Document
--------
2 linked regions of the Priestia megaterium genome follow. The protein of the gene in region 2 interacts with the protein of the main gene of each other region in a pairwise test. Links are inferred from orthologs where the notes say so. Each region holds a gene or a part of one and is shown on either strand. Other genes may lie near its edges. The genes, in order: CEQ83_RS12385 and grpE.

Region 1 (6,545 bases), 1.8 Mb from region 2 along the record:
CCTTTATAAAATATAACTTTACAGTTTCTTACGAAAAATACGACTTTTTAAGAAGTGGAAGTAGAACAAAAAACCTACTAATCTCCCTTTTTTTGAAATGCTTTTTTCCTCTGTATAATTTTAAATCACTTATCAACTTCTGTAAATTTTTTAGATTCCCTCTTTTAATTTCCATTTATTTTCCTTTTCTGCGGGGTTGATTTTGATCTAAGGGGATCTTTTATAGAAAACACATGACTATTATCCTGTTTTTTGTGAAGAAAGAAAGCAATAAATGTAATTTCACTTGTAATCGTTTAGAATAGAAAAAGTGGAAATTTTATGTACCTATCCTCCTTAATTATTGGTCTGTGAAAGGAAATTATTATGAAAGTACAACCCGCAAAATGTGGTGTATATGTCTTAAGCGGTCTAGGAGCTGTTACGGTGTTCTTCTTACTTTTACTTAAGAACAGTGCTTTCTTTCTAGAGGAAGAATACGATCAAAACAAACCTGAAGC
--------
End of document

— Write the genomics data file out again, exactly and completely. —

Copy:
2 linked regions of the Priestia megaterium genome follow. The protein of the gene in region 2 interacts with the protein of the main gene of each other region in a pairwise test. Links are inferred from orthologs where the notes say so. Each region holds a gene or a part of one and is shown on either strand. Other genes may lie near its edges. The genes, in order: CEQ83_RS12385 and grpE.

Region 1 (6,545 bases), 1.8 Mb from region 2 along the record:
CCTTTATAAAATATAACTTTACAGTTTCTTACGAAAAATACGACTTTTTAAGAAGTGGAAGTAGAACAAAAAACCTACTAATCTCCCTTTTTTTGAAATGCTTTTTTCCTCTGTATAATTTTAAATCACTTATCAACTTCTGTAAATTTTTTAGATTCCCTCTTTTAATTTCCATTTATTTTCCTTTTCTGCGGGGTTGATTTTGATCTAAGGGGATCTTTTATAGAAAACACATGACTATTATCCTGTTTTTTGTGAAGAAAGAAAGCAATAAATGTAATTTCACTTGTAATCGTTTAGAATAGAAAAAGTGGAAATTTTATGTACCTATCCTCCTTAATTATTGGTCTGTGAAAGGAAATTATTATGAAAGTACAACCCGCAAAATGTGGTGTATATGTCTTAAGCGGTCTAGGAGCTGTTACGGTGTTCTTCTTACTTTTACTTAAGAACAGTGCTTTCTTTCTAGAGGAAGAATACGATCAAAACAAACCTGAAGC